In his four years as a Mountaineer, White piled up stats (103 total touchdowns, 56 passing and 47 rushing) and victories (34, good for sixth all time in NCAA history). He was the first quarterback to lead his team to four victories in bowl games as well making him one of the most decorated players in college football history (sound familiar?).

However, heading into the NFL draft, it wasn't sure exactly where White would play when he takes his game to the professional ranks. On draft day, White was projected to be drafted all over the board, depending on which "expert" you prefer. 

Regardless, it would have been a shock if White was drafted in the second round, until of course, the Dolphins selected him. With White, Bush and Henning now have a quarterback that can run and throw effectively, something that might come in handy for, oh let's say, the Wildcat formation.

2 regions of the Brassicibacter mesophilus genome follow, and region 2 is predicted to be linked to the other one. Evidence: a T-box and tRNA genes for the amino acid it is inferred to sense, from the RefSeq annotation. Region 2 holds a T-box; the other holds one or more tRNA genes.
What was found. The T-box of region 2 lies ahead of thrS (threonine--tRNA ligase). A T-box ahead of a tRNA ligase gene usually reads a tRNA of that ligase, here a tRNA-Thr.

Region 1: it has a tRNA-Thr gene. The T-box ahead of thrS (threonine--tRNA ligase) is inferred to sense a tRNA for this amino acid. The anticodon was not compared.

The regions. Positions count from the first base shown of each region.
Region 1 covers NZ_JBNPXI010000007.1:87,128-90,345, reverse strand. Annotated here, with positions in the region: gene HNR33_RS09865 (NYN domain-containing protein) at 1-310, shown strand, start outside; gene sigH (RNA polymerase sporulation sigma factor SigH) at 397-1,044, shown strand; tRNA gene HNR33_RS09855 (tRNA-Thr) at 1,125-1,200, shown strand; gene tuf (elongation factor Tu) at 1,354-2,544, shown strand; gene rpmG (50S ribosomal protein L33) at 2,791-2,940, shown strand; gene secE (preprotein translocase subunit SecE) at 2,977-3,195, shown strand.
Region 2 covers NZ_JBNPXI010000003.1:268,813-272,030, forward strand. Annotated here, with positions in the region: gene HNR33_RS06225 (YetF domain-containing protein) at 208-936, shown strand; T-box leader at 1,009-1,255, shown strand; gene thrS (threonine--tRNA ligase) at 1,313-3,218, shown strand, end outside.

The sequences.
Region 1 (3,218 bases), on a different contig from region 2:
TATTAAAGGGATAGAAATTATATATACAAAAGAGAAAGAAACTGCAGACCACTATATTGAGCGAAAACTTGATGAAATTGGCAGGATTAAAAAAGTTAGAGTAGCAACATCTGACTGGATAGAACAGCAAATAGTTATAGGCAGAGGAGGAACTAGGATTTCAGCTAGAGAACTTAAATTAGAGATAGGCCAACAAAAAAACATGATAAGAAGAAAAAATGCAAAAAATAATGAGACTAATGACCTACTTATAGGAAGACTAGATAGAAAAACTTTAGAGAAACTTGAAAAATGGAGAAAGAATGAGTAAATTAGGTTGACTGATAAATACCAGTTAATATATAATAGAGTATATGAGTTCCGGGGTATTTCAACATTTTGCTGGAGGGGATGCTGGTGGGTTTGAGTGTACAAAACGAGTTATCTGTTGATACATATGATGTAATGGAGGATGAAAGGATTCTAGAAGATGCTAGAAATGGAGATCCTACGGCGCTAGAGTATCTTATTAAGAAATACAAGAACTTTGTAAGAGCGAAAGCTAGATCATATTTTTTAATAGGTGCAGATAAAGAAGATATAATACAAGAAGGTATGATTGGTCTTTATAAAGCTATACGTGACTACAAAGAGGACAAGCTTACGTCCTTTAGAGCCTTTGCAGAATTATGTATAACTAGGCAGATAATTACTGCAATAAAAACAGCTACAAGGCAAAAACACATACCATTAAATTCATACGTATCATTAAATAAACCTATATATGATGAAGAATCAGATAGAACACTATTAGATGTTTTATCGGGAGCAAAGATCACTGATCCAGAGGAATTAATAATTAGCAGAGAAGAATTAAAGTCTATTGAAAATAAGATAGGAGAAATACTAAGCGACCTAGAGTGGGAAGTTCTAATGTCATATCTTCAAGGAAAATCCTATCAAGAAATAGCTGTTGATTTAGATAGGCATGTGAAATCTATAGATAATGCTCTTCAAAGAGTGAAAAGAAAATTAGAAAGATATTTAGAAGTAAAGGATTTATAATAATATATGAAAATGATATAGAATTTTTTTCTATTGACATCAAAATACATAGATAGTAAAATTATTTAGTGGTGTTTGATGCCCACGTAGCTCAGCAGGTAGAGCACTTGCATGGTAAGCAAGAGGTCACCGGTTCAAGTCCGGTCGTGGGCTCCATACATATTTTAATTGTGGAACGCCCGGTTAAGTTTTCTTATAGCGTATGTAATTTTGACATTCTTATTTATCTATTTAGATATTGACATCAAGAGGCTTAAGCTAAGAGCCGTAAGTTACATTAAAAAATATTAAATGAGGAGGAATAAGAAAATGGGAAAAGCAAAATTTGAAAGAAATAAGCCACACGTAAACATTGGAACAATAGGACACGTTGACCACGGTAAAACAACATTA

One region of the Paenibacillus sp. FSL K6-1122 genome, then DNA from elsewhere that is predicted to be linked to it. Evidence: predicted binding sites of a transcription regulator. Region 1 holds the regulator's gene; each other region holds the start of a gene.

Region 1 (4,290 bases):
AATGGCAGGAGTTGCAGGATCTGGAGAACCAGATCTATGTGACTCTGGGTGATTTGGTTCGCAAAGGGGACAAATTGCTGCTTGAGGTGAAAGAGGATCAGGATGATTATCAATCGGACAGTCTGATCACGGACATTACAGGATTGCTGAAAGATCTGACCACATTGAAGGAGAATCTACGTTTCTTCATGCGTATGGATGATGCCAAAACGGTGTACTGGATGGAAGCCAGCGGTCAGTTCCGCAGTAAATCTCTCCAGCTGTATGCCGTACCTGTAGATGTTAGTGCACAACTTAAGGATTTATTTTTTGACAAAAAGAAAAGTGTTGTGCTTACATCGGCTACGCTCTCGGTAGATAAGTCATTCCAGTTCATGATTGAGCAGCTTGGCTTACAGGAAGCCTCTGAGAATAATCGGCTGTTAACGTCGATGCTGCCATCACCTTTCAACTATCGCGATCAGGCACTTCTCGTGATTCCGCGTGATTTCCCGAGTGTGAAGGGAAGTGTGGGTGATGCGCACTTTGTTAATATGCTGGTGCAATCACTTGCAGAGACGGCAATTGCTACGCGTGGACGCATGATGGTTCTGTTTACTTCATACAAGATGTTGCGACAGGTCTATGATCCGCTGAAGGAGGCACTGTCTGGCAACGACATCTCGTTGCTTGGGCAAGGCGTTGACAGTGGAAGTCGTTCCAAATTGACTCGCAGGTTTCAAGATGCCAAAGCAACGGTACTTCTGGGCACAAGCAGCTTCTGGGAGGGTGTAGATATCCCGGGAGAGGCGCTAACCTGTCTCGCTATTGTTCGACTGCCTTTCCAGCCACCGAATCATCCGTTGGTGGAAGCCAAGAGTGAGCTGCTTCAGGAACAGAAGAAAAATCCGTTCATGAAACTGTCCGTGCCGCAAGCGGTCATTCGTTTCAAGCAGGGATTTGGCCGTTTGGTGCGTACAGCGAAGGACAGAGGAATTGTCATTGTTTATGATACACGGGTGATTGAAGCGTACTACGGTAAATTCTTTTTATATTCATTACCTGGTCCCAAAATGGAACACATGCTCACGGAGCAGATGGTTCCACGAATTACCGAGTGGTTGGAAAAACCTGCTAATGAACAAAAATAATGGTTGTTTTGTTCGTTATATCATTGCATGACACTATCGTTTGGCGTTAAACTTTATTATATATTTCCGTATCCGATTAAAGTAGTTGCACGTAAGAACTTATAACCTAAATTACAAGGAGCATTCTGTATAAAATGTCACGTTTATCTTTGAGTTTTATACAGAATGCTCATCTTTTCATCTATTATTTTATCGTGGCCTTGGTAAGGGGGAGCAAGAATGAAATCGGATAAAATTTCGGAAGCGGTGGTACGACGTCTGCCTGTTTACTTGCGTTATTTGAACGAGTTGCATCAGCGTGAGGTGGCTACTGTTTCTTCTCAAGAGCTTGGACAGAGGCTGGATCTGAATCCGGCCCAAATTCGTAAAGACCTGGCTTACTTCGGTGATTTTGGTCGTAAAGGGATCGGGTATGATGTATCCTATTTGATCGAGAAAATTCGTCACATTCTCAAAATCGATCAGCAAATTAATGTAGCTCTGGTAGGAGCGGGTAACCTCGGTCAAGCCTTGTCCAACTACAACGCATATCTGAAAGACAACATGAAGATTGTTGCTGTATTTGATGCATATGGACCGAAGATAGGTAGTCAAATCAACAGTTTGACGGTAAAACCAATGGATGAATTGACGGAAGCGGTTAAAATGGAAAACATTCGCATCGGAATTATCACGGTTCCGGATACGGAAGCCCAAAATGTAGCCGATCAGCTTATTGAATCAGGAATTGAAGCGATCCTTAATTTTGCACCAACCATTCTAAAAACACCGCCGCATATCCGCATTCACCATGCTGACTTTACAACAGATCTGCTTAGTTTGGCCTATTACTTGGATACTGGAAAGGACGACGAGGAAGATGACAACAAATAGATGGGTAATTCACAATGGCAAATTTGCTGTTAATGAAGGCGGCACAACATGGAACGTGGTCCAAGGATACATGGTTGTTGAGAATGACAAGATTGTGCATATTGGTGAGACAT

Back to Tebow and the debate we are scheduled to have once he steps off the field for the final time as a Gator. 

What in the world will happen to Tim Tebow in the National Football League? If the Dolphins use White correctly in their Wildcat, and they more than likely will, that makes Tebow a slam dunk for this new pro-style offense. 

The NFL has always been a copy cat league, and if nothing else, the Dolphins proved that last year when everybody mimicked their offense. So by drafting White, and ending a debate on what the league would do with a player of that versatility, the Dolphins have laid the groundwork for Tebow. 

While the "Wildcat" has already begun to take effect, it is possible that Tebow is going to be the ultimate weapon for whatever team drafts him, yes, as a quarterback, not a tight end or whatever else it's rumored he should play.

Bill Walsh once came up with a new offense in Cincinnati, but didn't perfect it until he had the perfect quarterback in Joe Montana to run his scheme when he got to San Francisco as a head coach. 

Montana wasn't supposed to be a great NFL quarterback either, but he fit an up-and-coming offensive system perfectly, so who is to say that Tim Tebow won't do the same? 

Thanks to the Miami Dolphins, we should get to find out.